A planning application is expected in November, with consent targeted in spring; infrastructure and enabling works will follow by the end of 2020.

The professional team includes three architects: Studio Egret West; Studio Partington; and Carey Jones Chapman Tolcher.

Lichfields is advising on planning, while the professional team also includes GIA, Curtins, Arcadis, MTT and Heyne Tilett Steel.

Cotton Quay Gateway

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With Manchester becoming increasing anti development this could be Salford’s opportunity to grow, the Quays could be a vibrant city centre without the trouble Manchester gets.


The whole of the docks should be opened to boats from the Ship Canal by building swing bridges where needed. What a waste of open water if there are no boats on it. You could open boat havens and marinas on the water: what a Money earner!

By James Yates

What kind of hot mess is that!? Massing is one thing but designs need a bit more thought…

By EggManc

“concerns from local residents, who flagged issues over traffic and overlooking at the consultation” Idiots, this is why we’re falling behind the leading countries,, this is Salford Quays, not Swinton.

By Dan

“The whole of the docks should be opened to boats from the Ship Canal by building swing bridges where needed”. They do, see the new one by the M60. Only a railway bridge further down the ship canal stops the largest of ships. Its more the fact that it takes 6 hours to sail down it and there’s no longer a reason to do so as the reason why there are no boats!

By Anonymous

It looks like the dog ate the kids lego then threw it up next to a puddle in the garden.

By Dear Oh Dear

Ridiculous comment YS! How is Manchester becoming anti development exactly?… the design of this one. Very quirky and different from the usual boredom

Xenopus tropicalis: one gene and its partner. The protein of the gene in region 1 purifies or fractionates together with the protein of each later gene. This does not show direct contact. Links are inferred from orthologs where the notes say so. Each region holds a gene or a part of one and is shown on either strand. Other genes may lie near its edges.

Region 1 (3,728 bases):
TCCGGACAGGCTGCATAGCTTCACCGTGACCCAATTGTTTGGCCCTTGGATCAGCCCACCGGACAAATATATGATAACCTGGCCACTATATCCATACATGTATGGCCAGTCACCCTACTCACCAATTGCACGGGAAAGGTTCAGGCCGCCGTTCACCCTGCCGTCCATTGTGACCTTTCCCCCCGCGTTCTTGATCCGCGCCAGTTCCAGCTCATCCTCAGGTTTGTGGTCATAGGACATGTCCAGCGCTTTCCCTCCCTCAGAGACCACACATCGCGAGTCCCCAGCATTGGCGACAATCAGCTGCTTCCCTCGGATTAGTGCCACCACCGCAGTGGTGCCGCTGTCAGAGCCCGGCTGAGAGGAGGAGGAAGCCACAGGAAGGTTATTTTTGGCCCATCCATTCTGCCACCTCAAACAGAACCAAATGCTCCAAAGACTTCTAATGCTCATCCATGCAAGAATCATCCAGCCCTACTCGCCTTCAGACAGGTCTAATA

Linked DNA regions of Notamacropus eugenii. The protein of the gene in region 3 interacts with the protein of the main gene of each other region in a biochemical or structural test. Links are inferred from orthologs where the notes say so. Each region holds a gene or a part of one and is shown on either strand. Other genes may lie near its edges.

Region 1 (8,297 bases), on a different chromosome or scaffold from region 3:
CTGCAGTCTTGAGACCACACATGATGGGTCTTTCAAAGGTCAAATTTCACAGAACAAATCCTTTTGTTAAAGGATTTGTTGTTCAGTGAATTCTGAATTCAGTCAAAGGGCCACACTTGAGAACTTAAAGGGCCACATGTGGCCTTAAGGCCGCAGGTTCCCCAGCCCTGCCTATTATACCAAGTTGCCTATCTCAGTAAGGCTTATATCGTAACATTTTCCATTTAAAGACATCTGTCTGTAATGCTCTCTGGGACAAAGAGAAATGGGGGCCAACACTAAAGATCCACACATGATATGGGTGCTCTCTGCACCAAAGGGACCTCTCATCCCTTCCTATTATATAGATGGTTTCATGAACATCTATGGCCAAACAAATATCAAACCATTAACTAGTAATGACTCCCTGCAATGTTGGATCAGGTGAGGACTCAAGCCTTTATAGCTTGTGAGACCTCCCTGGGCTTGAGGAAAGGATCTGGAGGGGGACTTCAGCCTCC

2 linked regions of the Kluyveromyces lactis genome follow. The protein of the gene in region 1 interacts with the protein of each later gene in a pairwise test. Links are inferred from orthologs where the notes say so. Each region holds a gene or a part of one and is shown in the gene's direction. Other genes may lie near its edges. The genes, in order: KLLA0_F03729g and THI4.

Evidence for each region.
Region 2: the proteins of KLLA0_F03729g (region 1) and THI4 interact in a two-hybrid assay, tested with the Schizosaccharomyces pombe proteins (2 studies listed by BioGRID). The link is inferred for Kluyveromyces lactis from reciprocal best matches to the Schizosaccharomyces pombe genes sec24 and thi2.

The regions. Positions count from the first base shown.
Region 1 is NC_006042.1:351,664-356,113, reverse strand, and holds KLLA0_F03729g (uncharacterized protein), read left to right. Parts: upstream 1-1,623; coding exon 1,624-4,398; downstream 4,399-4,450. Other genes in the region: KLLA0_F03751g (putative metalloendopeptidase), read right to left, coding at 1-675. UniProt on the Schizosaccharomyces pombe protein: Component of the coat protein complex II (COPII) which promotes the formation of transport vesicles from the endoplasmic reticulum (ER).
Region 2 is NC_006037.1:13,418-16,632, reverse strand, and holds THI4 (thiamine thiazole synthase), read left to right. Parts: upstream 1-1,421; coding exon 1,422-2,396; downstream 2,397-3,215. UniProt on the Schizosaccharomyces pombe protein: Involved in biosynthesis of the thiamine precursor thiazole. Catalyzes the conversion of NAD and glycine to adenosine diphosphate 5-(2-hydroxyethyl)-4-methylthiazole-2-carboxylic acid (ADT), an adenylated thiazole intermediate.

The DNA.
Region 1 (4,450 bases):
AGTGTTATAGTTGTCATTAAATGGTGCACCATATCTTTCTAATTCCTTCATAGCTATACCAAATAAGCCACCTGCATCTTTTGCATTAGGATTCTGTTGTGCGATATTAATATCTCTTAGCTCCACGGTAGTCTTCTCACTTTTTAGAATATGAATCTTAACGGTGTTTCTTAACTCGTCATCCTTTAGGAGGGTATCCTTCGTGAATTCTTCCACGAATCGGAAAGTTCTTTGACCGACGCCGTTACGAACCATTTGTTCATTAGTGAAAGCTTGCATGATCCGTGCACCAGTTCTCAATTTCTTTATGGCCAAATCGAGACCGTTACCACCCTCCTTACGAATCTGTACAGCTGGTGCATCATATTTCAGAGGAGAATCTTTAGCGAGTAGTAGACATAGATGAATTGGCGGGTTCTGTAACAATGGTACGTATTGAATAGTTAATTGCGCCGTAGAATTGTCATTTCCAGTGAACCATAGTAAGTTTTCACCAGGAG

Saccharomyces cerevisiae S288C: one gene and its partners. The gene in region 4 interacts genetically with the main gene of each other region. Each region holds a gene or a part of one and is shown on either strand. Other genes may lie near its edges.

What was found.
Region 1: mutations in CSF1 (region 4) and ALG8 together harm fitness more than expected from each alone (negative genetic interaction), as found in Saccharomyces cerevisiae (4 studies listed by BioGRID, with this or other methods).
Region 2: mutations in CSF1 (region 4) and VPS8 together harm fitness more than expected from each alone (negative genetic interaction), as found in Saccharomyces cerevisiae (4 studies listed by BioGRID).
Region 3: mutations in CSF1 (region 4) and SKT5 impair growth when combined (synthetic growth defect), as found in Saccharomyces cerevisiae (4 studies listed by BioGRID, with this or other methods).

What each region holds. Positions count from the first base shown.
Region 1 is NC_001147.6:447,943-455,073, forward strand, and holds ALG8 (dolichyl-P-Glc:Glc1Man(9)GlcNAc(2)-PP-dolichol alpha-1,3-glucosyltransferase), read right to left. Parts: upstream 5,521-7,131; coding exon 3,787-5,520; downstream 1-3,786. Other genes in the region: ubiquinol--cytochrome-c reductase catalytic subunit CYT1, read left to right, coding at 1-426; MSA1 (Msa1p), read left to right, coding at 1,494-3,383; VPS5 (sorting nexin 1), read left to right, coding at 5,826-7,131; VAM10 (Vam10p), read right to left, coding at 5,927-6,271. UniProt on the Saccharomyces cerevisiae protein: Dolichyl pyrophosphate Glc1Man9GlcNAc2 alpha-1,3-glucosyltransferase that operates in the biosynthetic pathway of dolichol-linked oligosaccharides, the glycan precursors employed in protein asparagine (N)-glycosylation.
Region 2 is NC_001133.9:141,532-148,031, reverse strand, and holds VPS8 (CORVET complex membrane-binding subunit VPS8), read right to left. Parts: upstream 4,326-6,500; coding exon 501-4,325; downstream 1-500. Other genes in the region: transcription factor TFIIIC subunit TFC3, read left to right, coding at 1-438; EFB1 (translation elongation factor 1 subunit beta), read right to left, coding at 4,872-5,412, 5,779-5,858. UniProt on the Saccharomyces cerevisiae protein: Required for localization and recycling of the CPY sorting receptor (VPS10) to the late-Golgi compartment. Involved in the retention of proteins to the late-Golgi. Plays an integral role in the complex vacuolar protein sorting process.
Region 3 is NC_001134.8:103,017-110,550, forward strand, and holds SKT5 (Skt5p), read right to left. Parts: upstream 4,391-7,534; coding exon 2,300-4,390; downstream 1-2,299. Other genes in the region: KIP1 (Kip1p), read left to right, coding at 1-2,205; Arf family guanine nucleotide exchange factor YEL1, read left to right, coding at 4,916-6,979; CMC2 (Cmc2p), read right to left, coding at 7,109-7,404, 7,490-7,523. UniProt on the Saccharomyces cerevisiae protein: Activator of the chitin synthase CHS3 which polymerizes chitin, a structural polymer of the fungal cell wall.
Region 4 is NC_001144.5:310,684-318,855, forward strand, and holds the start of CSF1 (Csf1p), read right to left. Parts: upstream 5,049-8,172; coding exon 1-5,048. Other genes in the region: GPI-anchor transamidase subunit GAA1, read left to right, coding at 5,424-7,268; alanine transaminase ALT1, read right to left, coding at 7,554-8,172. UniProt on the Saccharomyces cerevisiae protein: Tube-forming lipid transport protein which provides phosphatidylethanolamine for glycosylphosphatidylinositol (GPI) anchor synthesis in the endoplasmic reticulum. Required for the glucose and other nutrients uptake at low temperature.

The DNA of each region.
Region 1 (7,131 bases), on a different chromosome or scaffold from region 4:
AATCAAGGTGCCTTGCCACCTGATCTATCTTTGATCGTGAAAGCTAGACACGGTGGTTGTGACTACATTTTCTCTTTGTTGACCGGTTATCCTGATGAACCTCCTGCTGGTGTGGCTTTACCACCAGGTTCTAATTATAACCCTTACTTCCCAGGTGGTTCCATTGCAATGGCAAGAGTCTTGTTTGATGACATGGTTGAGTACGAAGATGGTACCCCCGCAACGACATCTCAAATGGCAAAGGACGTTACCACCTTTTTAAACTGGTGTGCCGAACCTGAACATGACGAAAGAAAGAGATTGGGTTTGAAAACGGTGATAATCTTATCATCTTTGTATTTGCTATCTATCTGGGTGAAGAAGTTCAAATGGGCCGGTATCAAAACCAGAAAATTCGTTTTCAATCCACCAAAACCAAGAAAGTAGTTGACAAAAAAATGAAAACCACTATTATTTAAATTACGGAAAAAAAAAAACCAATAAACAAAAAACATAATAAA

By Steve

Kip of that !!!!

By Anonymous

Having lived in the Quays since 2004 I think this will be a fabulous and unique addition. It will also balance out the evolution of the area given planned development in and around media city.

By SQ Lover

Obviously the developers don’t know our trams are yellow. This is a great development though. Looks quite Brooklynesque.

By Elephant

Not at the level of Liverpool’s old docks. A bit more imagination and thought for these new builds.

By steven

I honestly think this is one of the most unique and exciting developments to come forward in the UK for some time.
I just hope they do it right and set a trend for the rest of Media City/Salford Quays.

By Liam

The site is in desperate need of regeneration but this is overly dense with minimal external and amenity space. The local infrastructure simply doesn’t support all these extra residents.

By Andre

Lowly center needs up dateing lift too old always breaking down then waiting for parts as hard to get because of age of lifts. Escalaters breaking down so every one uses lift if disabled it’s a nightmare. They took security off the lower entrance a system that worked that does not work now for disabled.

By Mrs j walker

This one splits opinion but I actually quite like it. It’s different from the usual large glass and steel rectangular boxes popping up everywhere. Not too sure about the density, maybe a little too many buildings crammed onto the site, but apart from that, it looks like an exciting development.

By Anonymous

I think it looks great and very unique, will definitely bring lots of character to the area. I imagine the majority of people against this are those that rave about the disgustingly bland and boring SimpsonHaugh rectangular boxes that are being knocked up anywhere and everywhere in Manchester.

By New Wave